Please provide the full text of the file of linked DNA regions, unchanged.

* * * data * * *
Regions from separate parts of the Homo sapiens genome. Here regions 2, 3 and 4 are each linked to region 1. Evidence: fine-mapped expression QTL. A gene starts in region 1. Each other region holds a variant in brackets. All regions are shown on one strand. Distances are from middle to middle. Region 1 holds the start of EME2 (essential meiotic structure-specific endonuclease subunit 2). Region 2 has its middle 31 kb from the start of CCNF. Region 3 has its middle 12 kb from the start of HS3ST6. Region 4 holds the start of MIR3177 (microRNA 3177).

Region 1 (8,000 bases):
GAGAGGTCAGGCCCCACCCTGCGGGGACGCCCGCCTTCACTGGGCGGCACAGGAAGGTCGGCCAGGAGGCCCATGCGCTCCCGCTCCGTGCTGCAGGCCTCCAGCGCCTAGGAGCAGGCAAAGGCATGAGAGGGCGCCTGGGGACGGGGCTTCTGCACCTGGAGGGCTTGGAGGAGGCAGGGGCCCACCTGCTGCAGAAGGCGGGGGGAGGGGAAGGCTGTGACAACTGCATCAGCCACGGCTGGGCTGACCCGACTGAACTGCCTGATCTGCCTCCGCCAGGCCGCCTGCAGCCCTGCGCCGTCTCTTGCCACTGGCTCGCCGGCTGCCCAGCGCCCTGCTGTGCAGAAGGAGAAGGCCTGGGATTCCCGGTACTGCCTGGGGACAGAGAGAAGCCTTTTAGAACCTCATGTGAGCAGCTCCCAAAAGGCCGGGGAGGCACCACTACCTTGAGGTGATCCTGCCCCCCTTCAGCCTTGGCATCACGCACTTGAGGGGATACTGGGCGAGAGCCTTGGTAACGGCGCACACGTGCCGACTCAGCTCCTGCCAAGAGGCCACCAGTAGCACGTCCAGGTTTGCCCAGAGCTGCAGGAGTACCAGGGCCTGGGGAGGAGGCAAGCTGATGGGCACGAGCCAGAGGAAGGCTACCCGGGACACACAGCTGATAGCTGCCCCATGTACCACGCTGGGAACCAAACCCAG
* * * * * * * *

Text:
Regions from separate parts of the Homo sapiens genome. Here regions 2, 3 and 4 are each linked to region 1. Evidence: fine-mapped expression QTL. A gene starts in region 1. Each other region holds a variant in brackets. All regions are shown on one strand. Distances are from middle to middle. Region 1 holds the start of EME2 (essential meiotic structure-specific endonuclease subunit 2). Region 2 has its middle 31 kb from the start of CCNF. Region 3 has its middle 12 kb from the start of HS3ST6. Region 4 holds the start of MIR3177 (microRNA 3177).

Region 1 (8,000 bases):
GAGAGGTCAGGCCCCACCCTGCGGGGACGCCCGCCTTCACTGGGCGGCACAGGAAGGTCGGCCAGGAGGCCCATGCGCTCCCGCTCCGTGCTGCAGGCCTCCAGCGCCTAGGAGCAGGCAAAGGCATGAGAGGGCGCCTGGGGACGGGGCTTCTGCACCTGGAGGGCTTGGAGGAGGCAGGGGCCCACCTGCTGCAGAAGGCGGGGGGAGGGGAAGGCTGTGACAACTGCATCAGCCACGGCTGGGCTGACCCGACTGAACTGCCTGATCTGCCTCCGCCAGGCCGCCTGCAGCCCTGCGCCGTCTCTTGCCACTGGCTCGCCGGCTGCCCAGCGCCCTGCTGTGCAGAAGGAGAAGGCCTGGGATTCCCGGTACTGCCTGGGGACAGAGAGAAGCCTTTTAGAACCTCATGTGAGCAGCTCCCAAAAGGCCGGGGAGGCACCACTACCTTGAGGTGATCCTGCCCCCCTTCAGCCTTGGCATCACGCACTTGAGGGGATACTGGGCGAGAGCCTTGGTAACGGCGCACACGTGCCGACTCAGCTCCTGCCAAGAGGCCACCAGTAGCACGTCCAGGTTTGCCCAGAGCTGCAGGAGTACCAGGGCCTGGGGAGGAGGCAAGCTGATGGGCACGAGCCAGAGGAAGGCTACCCGGGACACACAGCTGATAGCTGCCCCATGTACCACGCTGGGAACCAAACCCAG